Robert Kossick

Robert is a Board Certified International Attorney, Licensed Customs Broker, and Certified Export Specialist whose practice focuses on the planning, compliance, enforcement, and security dimensions of U.S. import and export transactions. With over twenty years of professional experience, Robert brings seasoned, specialized, and multicultural know-how and perspective to the analysis and resolution of customs and trade issues.

China copyright registration lawyers

Copyrights and U.S. Customs, Part 1

We are pleased to present the second installment in a multipart series designed to help right holders and importers better understand the opportunities and obligations that attach to intellectual property rights (IPR) in the U.S. Customs regulatory environment. The focus of this installment is on copyrights. Owing to the diversity of considerations wrapped up in

Trademarks and international trade

IPR and International Trade: Trademarks, Part 2

This post is part of a multipart series designed to help right holders and importers better understand the opportunities and obligations that attach to intellectual property rights (IPR) in the international trade regulatory environment. The first installment in this series is on trademarks, and is split into two parts. Part 1 explored infringement levels recognized by

International Trademarks

IPR and International Trade: Trademarks, Part 1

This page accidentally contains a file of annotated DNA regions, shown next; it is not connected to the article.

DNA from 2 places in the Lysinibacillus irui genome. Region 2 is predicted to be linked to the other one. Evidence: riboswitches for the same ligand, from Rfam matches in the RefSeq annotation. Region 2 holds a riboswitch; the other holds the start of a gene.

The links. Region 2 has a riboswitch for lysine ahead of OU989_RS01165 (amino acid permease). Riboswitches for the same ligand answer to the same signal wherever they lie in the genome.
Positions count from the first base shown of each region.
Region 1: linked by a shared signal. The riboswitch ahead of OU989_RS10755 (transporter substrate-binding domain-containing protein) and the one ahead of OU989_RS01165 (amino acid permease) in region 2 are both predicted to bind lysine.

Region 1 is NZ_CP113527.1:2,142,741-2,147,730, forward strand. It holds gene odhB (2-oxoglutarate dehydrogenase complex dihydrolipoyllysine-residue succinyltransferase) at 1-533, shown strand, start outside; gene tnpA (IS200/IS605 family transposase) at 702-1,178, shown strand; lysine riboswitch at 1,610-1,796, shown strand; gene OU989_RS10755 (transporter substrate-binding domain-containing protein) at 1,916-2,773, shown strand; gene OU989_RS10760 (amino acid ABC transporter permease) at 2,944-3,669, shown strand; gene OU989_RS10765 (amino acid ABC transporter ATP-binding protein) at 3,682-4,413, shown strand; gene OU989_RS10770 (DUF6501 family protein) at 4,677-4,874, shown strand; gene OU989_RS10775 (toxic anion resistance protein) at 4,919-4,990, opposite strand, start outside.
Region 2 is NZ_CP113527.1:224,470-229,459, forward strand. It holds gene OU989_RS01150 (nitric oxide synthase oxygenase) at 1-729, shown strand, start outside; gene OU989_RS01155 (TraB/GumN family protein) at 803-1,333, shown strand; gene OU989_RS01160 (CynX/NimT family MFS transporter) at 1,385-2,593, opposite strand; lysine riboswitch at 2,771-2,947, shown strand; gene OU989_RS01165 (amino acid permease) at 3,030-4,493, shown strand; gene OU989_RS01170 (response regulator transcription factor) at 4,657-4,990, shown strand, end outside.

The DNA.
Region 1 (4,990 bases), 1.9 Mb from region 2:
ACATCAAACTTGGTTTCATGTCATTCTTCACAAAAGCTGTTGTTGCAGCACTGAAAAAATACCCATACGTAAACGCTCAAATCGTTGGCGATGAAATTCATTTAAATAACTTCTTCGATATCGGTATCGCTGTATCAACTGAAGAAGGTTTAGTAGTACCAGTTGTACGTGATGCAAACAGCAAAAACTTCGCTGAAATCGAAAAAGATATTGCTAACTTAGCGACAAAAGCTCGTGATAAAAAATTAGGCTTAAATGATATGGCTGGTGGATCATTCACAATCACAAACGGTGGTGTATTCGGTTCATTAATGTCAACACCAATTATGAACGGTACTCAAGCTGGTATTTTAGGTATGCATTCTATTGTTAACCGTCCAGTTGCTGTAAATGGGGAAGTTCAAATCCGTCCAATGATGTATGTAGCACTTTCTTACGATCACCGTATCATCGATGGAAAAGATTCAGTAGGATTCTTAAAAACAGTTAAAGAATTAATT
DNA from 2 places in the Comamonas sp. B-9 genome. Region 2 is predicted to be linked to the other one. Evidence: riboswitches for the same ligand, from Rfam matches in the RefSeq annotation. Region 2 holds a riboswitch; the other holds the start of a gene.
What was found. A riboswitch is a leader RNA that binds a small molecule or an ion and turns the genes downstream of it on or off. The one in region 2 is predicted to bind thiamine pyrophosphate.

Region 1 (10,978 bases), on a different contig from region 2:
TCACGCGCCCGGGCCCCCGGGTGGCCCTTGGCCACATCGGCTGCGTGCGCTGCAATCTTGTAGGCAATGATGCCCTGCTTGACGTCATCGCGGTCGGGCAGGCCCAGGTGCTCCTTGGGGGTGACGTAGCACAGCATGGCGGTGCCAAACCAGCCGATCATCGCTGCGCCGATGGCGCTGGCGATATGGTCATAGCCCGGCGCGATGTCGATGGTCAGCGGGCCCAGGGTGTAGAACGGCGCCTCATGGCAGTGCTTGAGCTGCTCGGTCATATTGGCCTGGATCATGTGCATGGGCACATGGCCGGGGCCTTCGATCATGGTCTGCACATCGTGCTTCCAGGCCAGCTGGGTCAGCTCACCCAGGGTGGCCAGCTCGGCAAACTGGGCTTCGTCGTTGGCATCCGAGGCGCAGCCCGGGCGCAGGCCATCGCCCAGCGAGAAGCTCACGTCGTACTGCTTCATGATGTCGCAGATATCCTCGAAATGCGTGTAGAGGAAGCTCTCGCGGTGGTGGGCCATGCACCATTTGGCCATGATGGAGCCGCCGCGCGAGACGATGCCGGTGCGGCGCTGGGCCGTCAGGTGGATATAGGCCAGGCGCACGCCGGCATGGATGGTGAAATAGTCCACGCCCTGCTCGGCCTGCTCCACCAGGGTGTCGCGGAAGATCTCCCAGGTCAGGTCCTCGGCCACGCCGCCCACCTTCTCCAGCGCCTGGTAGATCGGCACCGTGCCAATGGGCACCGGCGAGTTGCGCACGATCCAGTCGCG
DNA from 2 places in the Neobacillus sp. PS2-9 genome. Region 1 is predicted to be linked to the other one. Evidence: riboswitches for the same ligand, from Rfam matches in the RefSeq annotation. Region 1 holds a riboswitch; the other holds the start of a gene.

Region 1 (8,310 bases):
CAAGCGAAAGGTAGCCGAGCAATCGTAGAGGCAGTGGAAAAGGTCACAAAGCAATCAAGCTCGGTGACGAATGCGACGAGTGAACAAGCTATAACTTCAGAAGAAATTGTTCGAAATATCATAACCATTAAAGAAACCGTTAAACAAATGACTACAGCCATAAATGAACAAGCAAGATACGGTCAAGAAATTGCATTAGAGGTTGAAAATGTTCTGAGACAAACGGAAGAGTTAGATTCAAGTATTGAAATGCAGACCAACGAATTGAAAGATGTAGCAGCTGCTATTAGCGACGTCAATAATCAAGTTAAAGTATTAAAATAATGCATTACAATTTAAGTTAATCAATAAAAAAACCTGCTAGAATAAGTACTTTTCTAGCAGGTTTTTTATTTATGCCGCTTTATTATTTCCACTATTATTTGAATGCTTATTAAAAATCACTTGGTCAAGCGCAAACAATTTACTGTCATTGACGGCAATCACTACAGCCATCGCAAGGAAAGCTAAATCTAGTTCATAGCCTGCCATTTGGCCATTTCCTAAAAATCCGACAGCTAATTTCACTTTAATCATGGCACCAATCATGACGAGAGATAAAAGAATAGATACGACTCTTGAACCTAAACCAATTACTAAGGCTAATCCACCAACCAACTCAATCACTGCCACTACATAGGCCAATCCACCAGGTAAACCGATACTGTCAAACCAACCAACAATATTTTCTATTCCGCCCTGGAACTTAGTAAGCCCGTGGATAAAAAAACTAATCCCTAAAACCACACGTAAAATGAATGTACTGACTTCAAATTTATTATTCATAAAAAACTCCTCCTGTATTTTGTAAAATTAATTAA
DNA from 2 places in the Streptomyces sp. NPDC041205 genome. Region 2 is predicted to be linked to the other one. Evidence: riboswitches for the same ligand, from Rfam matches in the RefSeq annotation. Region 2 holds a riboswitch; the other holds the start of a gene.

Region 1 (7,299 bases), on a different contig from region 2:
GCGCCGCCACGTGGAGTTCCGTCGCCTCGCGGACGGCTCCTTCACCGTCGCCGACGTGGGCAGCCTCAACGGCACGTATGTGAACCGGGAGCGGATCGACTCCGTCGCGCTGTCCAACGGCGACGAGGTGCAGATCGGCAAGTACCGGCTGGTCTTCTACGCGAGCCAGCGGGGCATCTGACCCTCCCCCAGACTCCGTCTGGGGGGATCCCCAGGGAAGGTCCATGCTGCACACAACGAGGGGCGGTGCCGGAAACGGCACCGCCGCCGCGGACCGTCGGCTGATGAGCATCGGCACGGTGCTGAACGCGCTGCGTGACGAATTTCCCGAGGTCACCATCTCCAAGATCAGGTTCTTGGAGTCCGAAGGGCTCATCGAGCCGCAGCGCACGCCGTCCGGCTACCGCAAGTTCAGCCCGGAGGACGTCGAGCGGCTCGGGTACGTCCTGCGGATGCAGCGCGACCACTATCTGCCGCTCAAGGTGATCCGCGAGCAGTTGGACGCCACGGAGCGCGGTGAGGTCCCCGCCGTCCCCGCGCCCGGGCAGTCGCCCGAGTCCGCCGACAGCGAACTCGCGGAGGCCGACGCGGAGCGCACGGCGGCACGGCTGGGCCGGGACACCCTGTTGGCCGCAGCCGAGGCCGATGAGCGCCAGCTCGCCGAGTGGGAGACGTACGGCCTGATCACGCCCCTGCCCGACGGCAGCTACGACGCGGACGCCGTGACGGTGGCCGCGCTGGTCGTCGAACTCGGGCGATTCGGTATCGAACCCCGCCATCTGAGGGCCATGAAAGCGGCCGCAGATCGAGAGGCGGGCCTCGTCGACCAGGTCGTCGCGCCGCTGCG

This post marks the launch of a multipart series designed to help right holders and importers better understand the opportunities and obligations that attach to intellectual property rights (IPR) in the international trade regulatory environment. The first installment in this series is on trademarks. Our treatment of this topic is, on account of the diversity

shipping imports

U.S. Import Practice Tips to Mitigate Compliance Risk

The shift away from the unipolar and free trade-oriented world of the 1990s and early 2000s to the peer competition-driven managed trade and industrial policies of today has resulted in an increasingly restrictive and protected U.S. import environment. The significantly stepped-up enforcement activity that characterizes this trend has, in turn, increased compliance risk for U.S. importers. This post will attempt to help U.S. importers mitigate some of that compliance risk through a set of up-to-date import practice tips.

forced labor sanctions

Raising the Ante on China Trade: Complying With and Making Claims Under the UFLPA

Citing the ongoing genocide, crimes against humanity, and other human rights abuses committed by the People’s Republic of China (China) against ethnic and religious minority groups in the western part of the country, Congress acted to strengthen CBP’s ability to enforce the forced labor prohibitions set forth in Section 307 of the Tariff Act of 1930 by enacting the Uyghur Forced Labor Protection Act (UFLPA) on 23 December 2021. To this end, the UFLPA applies a presumption that goods produced/manufactured (either wholly or in part) or mined in the Xinjiang Uyghur Autonomous Region (XUAR) or by entities designated on the UFLPA Entity List are made with forced labor and prohibited from entering the U.S.

Supply Chain risks

The Importance of Knowing, Understanding, and Being Able to Map your Supply Chain

As we continue to document in our customs and trade blog posts, import compliance and enforcement risk is higher than ever. And as recent experience suggests, this trend is not going to change anytime soon. By taking the preemptive supply chain verification and substantiation measures noted above, U.S. importers can manage and reduce these risk factors – and, in so doing, avoid becoming another CBP enforcement statistic.